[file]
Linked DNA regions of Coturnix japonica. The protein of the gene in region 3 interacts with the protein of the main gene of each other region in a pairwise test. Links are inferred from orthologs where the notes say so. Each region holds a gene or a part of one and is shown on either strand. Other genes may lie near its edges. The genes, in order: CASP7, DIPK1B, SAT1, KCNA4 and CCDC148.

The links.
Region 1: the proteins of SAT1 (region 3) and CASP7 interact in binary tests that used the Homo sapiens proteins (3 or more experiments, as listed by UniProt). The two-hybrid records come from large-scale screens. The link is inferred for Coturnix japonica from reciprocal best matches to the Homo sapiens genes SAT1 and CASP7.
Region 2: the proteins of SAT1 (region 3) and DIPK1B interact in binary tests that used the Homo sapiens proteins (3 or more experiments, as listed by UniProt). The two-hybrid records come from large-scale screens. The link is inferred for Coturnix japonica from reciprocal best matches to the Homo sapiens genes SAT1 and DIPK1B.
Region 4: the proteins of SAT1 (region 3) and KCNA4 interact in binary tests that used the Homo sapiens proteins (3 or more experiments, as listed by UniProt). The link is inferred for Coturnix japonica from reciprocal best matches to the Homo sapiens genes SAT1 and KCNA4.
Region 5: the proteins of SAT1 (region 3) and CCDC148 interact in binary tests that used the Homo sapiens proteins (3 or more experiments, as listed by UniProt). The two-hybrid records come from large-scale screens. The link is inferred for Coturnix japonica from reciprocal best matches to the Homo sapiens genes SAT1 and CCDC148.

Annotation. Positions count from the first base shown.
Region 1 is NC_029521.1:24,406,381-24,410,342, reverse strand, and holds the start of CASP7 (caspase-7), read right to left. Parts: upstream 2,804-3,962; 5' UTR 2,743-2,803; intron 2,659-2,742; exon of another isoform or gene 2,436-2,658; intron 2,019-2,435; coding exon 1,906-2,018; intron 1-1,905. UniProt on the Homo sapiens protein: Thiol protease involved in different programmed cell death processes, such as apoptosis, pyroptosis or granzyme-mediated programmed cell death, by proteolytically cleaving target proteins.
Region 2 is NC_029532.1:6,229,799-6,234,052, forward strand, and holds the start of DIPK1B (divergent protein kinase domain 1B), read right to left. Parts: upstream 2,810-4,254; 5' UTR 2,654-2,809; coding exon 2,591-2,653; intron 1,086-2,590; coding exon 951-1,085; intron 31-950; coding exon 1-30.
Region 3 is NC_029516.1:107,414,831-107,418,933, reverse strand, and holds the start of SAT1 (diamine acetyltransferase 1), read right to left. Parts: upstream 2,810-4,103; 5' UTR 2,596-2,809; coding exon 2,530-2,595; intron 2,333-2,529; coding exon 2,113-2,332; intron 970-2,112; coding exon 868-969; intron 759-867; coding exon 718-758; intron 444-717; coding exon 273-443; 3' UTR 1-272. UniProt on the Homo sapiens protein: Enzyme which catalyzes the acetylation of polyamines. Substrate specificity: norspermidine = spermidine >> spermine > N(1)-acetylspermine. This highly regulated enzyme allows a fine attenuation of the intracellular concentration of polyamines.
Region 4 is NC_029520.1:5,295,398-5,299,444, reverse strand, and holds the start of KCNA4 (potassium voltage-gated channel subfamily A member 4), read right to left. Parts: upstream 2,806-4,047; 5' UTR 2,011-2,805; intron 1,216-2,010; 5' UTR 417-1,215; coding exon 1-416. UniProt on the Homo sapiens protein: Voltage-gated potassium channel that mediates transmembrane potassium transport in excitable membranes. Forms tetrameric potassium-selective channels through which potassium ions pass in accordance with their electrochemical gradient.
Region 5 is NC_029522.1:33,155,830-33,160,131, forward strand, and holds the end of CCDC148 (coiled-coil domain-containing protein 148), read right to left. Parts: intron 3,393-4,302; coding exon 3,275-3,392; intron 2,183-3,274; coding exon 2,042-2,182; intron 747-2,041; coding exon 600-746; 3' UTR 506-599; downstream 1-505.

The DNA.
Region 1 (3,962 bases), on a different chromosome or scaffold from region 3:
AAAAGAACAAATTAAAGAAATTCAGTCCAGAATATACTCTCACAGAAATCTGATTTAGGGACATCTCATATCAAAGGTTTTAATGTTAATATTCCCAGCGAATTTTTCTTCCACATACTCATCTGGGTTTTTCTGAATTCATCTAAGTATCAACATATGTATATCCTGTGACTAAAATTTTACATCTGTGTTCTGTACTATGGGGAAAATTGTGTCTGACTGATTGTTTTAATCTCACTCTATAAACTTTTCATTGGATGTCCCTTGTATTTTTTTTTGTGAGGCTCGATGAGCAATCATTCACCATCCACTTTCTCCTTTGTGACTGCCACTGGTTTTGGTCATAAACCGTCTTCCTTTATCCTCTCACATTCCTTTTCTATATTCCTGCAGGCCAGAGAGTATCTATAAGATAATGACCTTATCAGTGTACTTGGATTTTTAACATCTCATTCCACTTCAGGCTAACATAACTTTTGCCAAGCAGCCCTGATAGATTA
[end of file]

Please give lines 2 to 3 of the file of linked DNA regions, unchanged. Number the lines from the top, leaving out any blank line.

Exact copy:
The links.
Region 1: the proteins of SAT1 (region 3) and CASP7 interact in binary tests that used the Homo sapiens proteins (3 or more experiments, as listed by UniProt). The two-hybrid records come from large-scale screens. The link is inferred for Coturnix japonica from reciprocal best matches to the Homo sapiens genes SAT1 and CASP7.